VRoom! blog - Early Vector Processor Architecture05 Jun 2023
We’ve started work on our vector support, trying to figure out how to fit it into our existing design, this blog entry is about a couple of possible ways to implement RISC-V’s vector instruction set on VRoom! and the tradeoffs between them.
First a reminder of how our basic architecture works:
Instructions are decoded, renamed and the inserted into the commitQ. ALUs are assigned to instructions from the commitQ when they’re ready (when the registers they use are available), they’re executed out of order, but instructions near the end of the queue get priority. Instructions are taken from the end of the commitQ when they are ready to be committed (all instructions prior them will also committed) then their results are written back to the architectural register file.
A vector implementation will likely have multiple vector ALUs, possibly of different types depending on the throughput we want to target.
RISC-V’s vector instruction set is different from the one in most mainline CPUs, some have compared it more with Cray’s vector instructions. The main difference is that each instruction may operate on a variable sized range of vector registers (or memory locations) - a simple add might be a SIMD add of registers V1-V3 to V4-V6 leaving the result in V7-V9 - there are architectural registers that describe how long a vector is, and support to automatically split vectors up into architecturally meaningful chunks. With this ISA we can run out of architectural vector registers pretty fast (there are 32) quite fast, the commitQ’s large number of associated renamed registers is a big advantage here, it means we can be working on far more registers at once.
There are also new architectural registers that describe the length (and shape) of vectors for subsequent instructions, to build an out-of-order system they need to be renamed and/or predicted in some way.
Design 1 - multi-cycle instructions
The first design we looked at issues vector instructions to the vector ALUs and expects them to execute multiple beats (clocks) worth of execution depending on the vector length. Instructions would be issued to ALUs when the first register comes ready and would stall if subsequent registers are not available. Multiple vector ALUs could dynamicly form pipelines.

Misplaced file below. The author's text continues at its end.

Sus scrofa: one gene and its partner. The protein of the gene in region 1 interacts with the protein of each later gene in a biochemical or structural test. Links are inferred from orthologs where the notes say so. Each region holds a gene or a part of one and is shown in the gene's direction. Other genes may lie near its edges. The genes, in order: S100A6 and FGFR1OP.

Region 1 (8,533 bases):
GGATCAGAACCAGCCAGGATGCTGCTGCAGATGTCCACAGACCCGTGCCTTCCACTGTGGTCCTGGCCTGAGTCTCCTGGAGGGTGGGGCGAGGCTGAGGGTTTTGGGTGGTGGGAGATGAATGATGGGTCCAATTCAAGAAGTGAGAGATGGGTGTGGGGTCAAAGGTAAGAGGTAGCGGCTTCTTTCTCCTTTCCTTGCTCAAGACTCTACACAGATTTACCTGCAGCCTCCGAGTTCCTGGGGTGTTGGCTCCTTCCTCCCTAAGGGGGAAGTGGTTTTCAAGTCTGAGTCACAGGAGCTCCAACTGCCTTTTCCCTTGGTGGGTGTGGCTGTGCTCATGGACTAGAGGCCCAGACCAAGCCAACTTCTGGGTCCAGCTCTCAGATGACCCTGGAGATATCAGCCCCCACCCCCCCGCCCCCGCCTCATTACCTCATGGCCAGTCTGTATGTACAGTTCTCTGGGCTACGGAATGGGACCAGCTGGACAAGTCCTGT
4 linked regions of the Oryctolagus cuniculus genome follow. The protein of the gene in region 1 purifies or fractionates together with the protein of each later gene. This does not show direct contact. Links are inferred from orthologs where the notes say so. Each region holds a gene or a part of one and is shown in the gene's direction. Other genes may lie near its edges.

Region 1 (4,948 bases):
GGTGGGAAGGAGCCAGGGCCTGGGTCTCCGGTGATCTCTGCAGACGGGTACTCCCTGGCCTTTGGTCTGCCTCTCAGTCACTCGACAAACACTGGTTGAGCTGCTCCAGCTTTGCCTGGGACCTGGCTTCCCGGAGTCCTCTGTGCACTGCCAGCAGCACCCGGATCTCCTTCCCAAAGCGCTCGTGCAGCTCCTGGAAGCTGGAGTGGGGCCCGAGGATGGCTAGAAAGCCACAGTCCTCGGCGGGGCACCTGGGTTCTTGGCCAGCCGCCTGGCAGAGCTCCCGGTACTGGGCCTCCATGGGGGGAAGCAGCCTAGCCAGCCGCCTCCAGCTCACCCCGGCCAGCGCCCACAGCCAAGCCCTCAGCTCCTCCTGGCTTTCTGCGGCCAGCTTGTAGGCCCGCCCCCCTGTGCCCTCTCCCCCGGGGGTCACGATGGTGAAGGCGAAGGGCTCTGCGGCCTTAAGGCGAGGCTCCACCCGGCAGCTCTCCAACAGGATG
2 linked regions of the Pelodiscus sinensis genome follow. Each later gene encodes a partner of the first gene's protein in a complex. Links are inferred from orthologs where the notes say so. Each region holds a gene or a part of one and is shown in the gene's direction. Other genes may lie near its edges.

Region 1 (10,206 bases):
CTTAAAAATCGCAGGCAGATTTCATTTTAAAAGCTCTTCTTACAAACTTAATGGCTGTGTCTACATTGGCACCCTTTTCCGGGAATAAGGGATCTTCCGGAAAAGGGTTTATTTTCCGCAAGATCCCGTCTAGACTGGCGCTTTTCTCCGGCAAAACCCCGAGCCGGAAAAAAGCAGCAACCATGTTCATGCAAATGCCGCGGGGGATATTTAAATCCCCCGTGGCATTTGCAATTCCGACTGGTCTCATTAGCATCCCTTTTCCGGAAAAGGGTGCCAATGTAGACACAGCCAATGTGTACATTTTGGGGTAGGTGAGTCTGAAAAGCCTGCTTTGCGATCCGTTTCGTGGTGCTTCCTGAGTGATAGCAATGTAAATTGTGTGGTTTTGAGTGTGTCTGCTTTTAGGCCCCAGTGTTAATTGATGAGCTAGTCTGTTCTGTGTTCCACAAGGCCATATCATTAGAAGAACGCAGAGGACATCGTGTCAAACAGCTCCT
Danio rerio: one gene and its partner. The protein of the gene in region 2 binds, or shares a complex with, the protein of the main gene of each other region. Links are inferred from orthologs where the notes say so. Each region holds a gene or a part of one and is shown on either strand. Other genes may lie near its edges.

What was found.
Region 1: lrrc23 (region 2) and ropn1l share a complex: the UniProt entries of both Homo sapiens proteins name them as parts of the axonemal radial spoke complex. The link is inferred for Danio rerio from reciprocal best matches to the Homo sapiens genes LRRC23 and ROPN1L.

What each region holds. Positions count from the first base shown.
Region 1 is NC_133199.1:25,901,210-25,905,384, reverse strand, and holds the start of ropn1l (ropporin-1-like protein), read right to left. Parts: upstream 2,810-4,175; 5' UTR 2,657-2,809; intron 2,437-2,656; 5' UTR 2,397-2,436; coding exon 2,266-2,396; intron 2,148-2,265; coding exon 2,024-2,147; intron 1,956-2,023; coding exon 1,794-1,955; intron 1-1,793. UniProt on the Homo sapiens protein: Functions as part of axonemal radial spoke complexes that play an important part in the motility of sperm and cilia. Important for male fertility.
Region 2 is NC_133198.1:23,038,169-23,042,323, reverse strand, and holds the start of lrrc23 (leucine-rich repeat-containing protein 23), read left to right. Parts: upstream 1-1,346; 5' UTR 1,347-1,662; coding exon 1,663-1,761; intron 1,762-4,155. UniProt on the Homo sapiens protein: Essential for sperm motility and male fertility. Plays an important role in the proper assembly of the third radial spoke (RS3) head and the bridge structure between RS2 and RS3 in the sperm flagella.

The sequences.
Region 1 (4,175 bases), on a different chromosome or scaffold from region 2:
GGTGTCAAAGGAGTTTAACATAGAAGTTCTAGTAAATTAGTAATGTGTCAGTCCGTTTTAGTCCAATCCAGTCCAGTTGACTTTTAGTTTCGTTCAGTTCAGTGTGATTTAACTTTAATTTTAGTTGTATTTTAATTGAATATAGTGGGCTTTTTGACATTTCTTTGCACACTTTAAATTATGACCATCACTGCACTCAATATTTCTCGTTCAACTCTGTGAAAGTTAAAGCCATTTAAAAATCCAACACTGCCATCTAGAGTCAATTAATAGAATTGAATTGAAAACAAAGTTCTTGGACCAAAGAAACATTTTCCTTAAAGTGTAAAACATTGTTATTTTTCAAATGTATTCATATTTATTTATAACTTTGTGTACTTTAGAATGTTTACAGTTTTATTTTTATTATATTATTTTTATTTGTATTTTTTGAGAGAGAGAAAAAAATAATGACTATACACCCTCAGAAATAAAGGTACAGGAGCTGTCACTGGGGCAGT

- relatively simple
- vector length handling is easily renameable
- renamer needs to be able to represent ranges of registers
- beats must be done in order
- stalls badly on a cache miss, no other instruction can be scheduled to that ALU until it’s done
- throughput is low (load/store unit can load/store 4 registers per clock but a vector unit like this would retire 1 register per clock)
- retiring instructions becomes harder (one instruction might use more write ports than the transfer pipe has available)
- commitQ entries need to be able to hold multiple uncommitted instruction results
Design 2 - renamer breaks instructions into beats
In the second design we have the renamer break each vector instruction into multiple beats - issuing cloned copies of the instruction into the commitQ. This has the advantage that they can then be done out of order and spread among multiple vector ALUs and be executed in parallel.
- ALU use is per register, much more like how everything else works today
- more parallelism available, we can do multiple parts of an instruction in parallel
- everything can be aggressively out of order
- load store unit can read/write multiple registers per clock
- renaming the length information is much more difficult - we will need to know it before the renamer can progress - sometimes this will be easy, sometimes the renamer will have to stall until the value has been calculated (when vset gets executed)
- renamer becomes messy - probably becomes a 2-clock process at higher clock speeds (we’ve long though this was likely anyway)
Initially we’re going to implement the second option, probably with some vector length prediction hardware (a bit like a BTC mixed in with some knowledge of how “strip mining” normally works).
So probably decode, a simple adder ALU and the renamer work to feed it.
Next time: More Vectors!